When Quincy Ayers speaks, it’s easy to feel like a cross between an at risk bird of prey and a touchy alligator, ready to snap.  His narrow grey eyes are as emotionless as two slabs of slate.  One might think that this was simply a result of age, but they have been thus since that fateful day of August 23rd, 1944 – when he reluctantly came into the world via the Royal Shrewsbury Hospital in Shropshire.  His thinning curly hair that once resembled rusted iron, is now a mishmash of unruly, wiry silver strands, that make it look as though he may have recently been on the receiving end of an electric shock .

Before her death in 2012, Quincy’s older sister Marilyn, always referred to him simply as Quinine… because of the bitter taste he left in one’s mouth.

Quincy passes the time by watching reruns of ‘Who Wants to Be a Millionaire’ and furiously scraping with coins at scratch cards, from the discomfort of a charity shop-purchased, lumpy, green Chesterfield armchair in his council flat on the Cornflower Grove estate; while his equally unkempt and disgruntled feline companion, Bingo, looks on with utter contempt.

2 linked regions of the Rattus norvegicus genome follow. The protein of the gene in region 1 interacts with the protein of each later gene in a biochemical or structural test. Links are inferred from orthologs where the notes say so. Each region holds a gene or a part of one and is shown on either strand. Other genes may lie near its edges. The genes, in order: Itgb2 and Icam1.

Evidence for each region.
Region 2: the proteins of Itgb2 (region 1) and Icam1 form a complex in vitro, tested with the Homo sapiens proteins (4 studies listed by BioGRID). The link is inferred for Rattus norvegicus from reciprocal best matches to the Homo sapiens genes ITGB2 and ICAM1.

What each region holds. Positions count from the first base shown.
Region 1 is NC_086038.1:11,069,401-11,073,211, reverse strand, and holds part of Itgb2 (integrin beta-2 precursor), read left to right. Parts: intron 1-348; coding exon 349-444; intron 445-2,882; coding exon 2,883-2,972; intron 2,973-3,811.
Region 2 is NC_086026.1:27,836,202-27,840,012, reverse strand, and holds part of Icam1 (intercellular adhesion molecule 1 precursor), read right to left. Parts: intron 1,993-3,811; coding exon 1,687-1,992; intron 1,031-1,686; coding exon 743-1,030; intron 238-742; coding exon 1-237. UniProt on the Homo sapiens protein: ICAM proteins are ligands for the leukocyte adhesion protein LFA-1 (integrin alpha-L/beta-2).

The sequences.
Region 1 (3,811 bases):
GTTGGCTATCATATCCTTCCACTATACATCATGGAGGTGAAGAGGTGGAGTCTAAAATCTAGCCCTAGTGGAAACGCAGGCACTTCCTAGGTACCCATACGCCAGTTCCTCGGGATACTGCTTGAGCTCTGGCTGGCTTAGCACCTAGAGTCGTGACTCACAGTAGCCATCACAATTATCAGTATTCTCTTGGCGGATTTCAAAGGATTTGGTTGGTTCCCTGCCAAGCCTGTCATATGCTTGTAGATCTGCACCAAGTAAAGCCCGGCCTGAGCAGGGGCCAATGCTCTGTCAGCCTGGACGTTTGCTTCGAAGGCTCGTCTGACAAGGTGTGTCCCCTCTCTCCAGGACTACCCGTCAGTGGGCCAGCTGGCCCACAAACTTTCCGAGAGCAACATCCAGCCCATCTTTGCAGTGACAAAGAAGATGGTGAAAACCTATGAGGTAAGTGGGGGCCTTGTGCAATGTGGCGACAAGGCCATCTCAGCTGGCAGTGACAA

He tried marriage and family earlier in life, but quickly found the burden of having to interact with others far too heavy for his gaunt shoulders to bear, so he left Rosemary high and dry when his daughter Judith and her brother Harold were not yet school aged.  Judith had never wanted anything to do with him thereafter, but Harold had attempted to contact him once back in the 90s, before quickly realising his old man was a stone better left unturned…for which Quincy was grateful.

On the rare occasions that he does venture out to replenish his dwindling pile of scratch cards and tea bags, Quincy Ayers insists on wearing the same offensively orange polyester shirt and mustard yellow  tweed jacket, together with ochre brown corduroy trousers and a hideous pair of ‘burnt sienna’ deck shoes that contain his abnormally wide feet.  His choice of attire could inspire musings of an elderly time traveller, that happened to stumble into a jumble sale basket circa 1972, before being whisked back to the modern day without warning.

Whatever onlookers opinions of him though, it mattered not.  Quincy took a certain satisfaction in the knowledge that no one observing or interacting with him could possibly loathe his existence more than he did himself.  The only thing that scared him was the niggling concern that reincarnation was real and he might come back as himself.  All he cared about now was scraping his way to a winning set of cherries, so that he could get one last dig in at the world by leaving every penny of his winnings to the matted, flea-ridden, overweight stray cat that moved in with him seven years prior…Bingo.

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